From grocery shopping for Thanksgiving to waking up the morning after the New Year’s Eve celebration, the holiday season can be both joyous and overwhelming. For over a month, many people are deep in holiday planning, attending gatherings, spending time with loved ones, and likely spending copious amounts of money. Through this time, many people face a whirlwind of emotions, from joy to loneliness, which they never truly have time to process until after the new year arrives. After the ball has dropped, it is common to experience the post-holiday blues. Today, we will share what that looks like and how you can get out of this slump.
What are the Post-Holiday Blues?
The post-holiday blues refers to an often short period of time where individuals experience negative emotions after the holidays, including sadness, loneliness, fatigue, sluggishness, disappointment, dread, and mental distress. After all the cookie baking is complete, and the family heads home, it can leave people feeling rather empty, with nothing to look forward to or focus on. Add on seasonal affective disorder (SAD), brought on by the long, dark, and dreary winter months, and you can have quite the recipe for unhappy days. The combination often presents itself as sadness, lack of motivation, poor sleep, and irritability.
Fortunately, most people get out of this funk within a few days to a week after the holiday season is “over.” However, it is vital to recognize when it becomes something more serious. For example, suppose one’s post-holiday blues begin to impact their daily life for longer than two weeks, such as making it hard to go back to work or school, get out of bed in the morning, or accomplish small tasks that would generally be easy. In that case, it is time to check in with your healthcare provider.
How to Beat the Blues
Just because you experience post-holiday blues doesn’t mean you need to dive into them. There are a wide variety of fun activities to beat the blues and get you back into your regular, healthy routine. We recommend the following:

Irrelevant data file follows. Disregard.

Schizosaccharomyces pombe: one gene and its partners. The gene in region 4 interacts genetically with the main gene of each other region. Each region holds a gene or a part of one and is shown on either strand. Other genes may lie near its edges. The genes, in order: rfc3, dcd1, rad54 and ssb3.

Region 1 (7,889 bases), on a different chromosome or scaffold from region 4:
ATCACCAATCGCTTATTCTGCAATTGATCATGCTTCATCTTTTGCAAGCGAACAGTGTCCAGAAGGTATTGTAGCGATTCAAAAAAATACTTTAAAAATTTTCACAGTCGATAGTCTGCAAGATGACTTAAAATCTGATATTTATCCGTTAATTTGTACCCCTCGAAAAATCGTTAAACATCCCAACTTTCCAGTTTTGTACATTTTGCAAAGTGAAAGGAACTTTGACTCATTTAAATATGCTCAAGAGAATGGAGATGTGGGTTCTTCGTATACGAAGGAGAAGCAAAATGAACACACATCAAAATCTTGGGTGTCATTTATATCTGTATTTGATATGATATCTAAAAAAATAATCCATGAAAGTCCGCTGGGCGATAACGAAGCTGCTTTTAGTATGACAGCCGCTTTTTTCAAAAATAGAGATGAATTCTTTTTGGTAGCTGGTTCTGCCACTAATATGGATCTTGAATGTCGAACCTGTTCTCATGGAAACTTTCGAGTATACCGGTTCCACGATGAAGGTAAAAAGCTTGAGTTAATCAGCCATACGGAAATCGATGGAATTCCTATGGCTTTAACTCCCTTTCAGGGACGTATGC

First, get plenty of sleep. Getting a good amount of sleep each night allows the body to reset, providing exponential benefits for both the mind and body.
Second, consume a balanced diet. The holidays are not known for healthy food choices, so now is the time to get back on track. Eating a well-balanced, nutritious diet, drinking plenty of water, and avoiding excessive alcohol, sugar, caffeine, and drugs will help to combat negative emotions.
Third, get back to exercising. The holidays often throw people out of their regular exercise routine, so don’t delay getting back to it. We recommend a scheduled workout regime, going outdoors to play on nice days, and choosing physical activities to try with friends and family.
Fourth, stay connected. Even though you are likely peopled out from the holidays, staying connected with loved ones is important. Talk with your significant other about your feelings, play with your kids, schedule dates with friends, and remember to call your family.
Fifth, plan something fun to look forward to. The holidays are all-encompassing, but they can leave us feeling like we have nothing to look forward to. We recommend scheduling a fun activity in the next couple of weeks, whether a special date night, an overnight trip, or something new!
Remember, you are not alone if you can’t beat the blues. Please reach out to your primary care physician for recommendations on how to manage your feelings in a healthy, constructive manner.